Inside the Muskie Garden around 7 o’clock Monday night, one could hear the sounds of crunching leaves and a match taking flame.

A smell filled the air, but it wasn’t the classic New England autumnal smell of burning leaves — it was aluminum and magnesium from blazing sparklers.

The festival night of Diwali, the major Hindu celebration of light, had begun on campus. With the official holiday on Oct. 19, when Bates was on break, the Multifaith Chaplaincy presented the Bates Diwali celebration on Monday as students returned.

“You associate a certain smell that comes from sparklers,” says Prarthana Mocherla ’21 of Old Tappan, N.J. “It reminds me of my childhood and my home.”

“Back home, my brothers and sister all fight over who gets to light the first firecracker,” says Meha Jhajharia ‘19 of Kolkata, India.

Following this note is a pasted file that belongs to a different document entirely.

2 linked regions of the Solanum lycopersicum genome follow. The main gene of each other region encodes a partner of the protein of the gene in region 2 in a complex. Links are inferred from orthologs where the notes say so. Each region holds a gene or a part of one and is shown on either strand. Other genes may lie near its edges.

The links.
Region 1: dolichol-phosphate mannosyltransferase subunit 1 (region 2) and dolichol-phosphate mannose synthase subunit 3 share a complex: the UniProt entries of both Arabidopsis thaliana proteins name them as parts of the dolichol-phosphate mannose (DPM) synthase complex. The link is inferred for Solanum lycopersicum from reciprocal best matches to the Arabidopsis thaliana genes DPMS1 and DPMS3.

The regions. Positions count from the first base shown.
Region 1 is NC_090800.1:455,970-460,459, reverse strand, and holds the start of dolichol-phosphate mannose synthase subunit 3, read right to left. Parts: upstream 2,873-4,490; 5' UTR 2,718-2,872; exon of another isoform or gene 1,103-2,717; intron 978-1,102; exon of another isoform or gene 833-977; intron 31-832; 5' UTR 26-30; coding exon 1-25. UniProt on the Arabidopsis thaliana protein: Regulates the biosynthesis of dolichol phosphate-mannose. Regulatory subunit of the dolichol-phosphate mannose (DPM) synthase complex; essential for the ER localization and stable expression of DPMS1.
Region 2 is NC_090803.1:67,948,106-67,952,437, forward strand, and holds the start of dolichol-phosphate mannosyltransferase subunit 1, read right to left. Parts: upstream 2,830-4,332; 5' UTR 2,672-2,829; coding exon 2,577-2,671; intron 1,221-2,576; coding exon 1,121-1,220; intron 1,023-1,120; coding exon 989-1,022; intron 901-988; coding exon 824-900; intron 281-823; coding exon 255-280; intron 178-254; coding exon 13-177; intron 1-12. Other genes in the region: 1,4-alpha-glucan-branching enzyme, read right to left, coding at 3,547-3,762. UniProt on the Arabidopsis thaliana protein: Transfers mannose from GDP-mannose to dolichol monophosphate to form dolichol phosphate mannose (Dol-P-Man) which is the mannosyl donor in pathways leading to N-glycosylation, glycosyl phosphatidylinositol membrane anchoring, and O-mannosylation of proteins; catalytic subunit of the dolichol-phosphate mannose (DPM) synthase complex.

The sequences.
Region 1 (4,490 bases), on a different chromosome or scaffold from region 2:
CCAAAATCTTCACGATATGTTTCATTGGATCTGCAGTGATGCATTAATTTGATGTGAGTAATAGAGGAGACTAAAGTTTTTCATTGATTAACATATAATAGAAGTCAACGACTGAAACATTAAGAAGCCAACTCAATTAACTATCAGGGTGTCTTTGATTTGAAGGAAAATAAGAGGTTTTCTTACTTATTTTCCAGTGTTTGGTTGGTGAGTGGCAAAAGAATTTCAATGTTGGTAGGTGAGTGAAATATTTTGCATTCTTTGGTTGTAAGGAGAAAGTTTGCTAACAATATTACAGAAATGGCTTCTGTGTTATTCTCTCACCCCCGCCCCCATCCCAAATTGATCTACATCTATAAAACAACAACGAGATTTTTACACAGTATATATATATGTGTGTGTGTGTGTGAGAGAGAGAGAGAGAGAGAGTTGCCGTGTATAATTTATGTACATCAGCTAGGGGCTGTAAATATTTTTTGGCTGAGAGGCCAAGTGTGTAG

About 50 celebrators, mostly students, gathered first at the Benjamin Mays Center for Rangoli chalk decorating and dinner, then walked to the Muskie Garden for sparklers.

As with similar faith traditions that celebrate light at the end of the year, Diwali is a happy time, symbolizing the victory of light over darkness and the triumph of things good over bad.

For Armaan Mecca ’21 of Chennai, India, Diwali is about “coming together to have fun, and spending time getting to know people.”

His first Bates Diwali was “so special because I didn’t think I’d experience something like this outside India.”

 

 

 

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